Dirk Schenkewitz <email@example.com> wrote on 06/23/2005
> > The reason's for this are *entirely* technical. If you alter the
> > of the file before it is committed, the WC of the user that committed
> > file will not contain the same changes, but the WC will think it is up
> > date. An svn up would not bring down any changes, and subsequent
> > to the file would likely fail because the delta's would not line up (I
> > only speculating on this part).
> IMHO that's the killer argument against doing any change to committed
> without doing another commit. If a post-commit hook would create another
> commit (as already described), I guess it wouldn't be much worse than
> rejecting the commit and tell the user to fix up the formatting first.
> :-) Hmm, I'm getting ideas :-)
> If a user-commit would always be followed by an automatic commit that
> nothing but changing the formatting, then both "versions of a commit"
> always available - that means, if a user doesn't like the auto-formatted
> style, he/she could checkout or update to HEAD-1 to get the "original
> version" and work on that.
And if the user submits the code with the correct format, then the second
commit wouldn't even happen.
> > To allow the hook to alter the transaction would require significantly
> > redesigning the commit process so that the changes could be sent back
> > from the server to the client.
> That would be like forcing a sort of update on the user, isn't it?
> I wouldn't like that, at least not without being asked.
Not only would it be an update, but the client would have to be
restructured to wait for that update before it told the WC it was at that
revision. What does that do to atomic commits? Does the commit call the
hook, re-examine the transaction for changes and then send the updates
back to the client, wait for the client to acknowledge, and then actually
perform the commit? When it sends the updates back, does it have to send
full texts, or is it a new delta? Can the hook add/delete/copy/move files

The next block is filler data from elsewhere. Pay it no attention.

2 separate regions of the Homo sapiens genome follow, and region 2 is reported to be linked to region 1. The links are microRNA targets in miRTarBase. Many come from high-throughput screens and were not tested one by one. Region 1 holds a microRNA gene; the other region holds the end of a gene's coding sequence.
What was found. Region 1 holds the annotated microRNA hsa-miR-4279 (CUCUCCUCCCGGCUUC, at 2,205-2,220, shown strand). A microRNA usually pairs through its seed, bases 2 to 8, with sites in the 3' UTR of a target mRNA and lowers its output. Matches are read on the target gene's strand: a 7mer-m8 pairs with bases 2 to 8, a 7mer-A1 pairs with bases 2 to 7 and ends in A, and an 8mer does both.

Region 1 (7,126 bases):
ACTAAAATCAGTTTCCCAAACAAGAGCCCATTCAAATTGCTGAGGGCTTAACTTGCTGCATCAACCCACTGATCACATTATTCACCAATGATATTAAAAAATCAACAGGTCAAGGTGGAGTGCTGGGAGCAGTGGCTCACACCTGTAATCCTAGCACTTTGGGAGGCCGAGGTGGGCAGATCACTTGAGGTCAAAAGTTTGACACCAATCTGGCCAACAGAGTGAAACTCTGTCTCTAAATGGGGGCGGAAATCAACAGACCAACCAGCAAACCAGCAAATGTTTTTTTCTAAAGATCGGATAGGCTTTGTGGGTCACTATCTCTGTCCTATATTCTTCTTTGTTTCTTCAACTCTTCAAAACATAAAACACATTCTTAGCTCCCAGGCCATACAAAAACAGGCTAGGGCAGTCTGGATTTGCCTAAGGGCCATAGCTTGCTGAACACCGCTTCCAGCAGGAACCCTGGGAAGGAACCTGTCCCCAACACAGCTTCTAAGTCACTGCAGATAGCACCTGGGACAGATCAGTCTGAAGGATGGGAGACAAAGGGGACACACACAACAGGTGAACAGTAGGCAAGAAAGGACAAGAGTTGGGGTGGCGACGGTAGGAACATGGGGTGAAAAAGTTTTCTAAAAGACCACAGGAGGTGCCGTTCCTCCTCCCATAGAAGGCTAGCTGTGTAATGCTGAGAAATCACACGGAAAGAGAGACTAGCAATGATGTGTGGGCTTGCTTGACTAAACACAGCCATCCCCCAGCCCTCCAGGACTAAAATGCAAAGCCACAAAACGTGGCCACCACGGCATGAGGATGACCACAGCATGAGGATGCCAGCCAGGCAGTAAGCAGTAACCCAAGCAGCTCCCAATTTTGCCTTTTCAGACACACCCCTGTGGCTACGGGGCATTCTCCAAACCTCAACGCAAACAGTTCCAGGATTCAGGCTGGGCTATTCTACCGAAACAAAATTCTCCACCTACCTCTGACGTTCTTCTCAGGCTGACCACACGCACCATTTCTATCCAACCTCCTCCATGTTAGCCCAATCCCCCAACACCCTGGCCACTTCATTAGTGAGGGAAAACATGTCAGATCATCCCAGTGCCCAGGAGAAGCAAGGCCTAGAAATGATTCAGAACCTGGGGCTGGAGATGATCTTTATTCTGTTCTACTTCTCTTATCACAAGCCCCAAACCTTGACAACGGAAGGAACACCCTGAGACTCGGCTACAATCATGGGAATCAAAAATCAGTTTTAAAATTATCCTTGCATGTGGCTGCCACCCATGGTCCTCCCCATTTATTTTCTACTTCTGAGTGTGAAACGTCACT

or just update? What about properties?
There are a lot of icky possibilities here. From a "having to design
> > It would be a hefty amount of work for a
> > feature that is dubious at best, and can be implemented in much saner
> > ways.
> I Agree. But I believe that it's good to discuss it anyway (without the
> personal parts of course), to have the pro's and con's thrown in one's
> face :-)
Of course. The whole point in this particular instance was the way the
request was presented.
> Btw, if this comes up over and over, wouldn't that qualify it for a FAQ?
> Perhaps a special ML-FAQ, having on top:
> "Before you bring up a topic on the ML, please search here for hints
> it - maybe your question is already answered."
> and then
> "Q328641287: Subversion cannot do Post Commit Code Formatting, why?"
> followd by "This Question is a duplicate or similar to Q16538, see
I doubt many people read the FAQ's, but nonetheless, absolutely. If for
no other reason then when you are tempted to give a frustrated answer to
the same question, you can instead just send a URL and bite your tongue.
Subversion is currently looking for a person (not product) to fill the
role of an FAQ manager.
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Received on Thu Jun 23 17:34:09 2005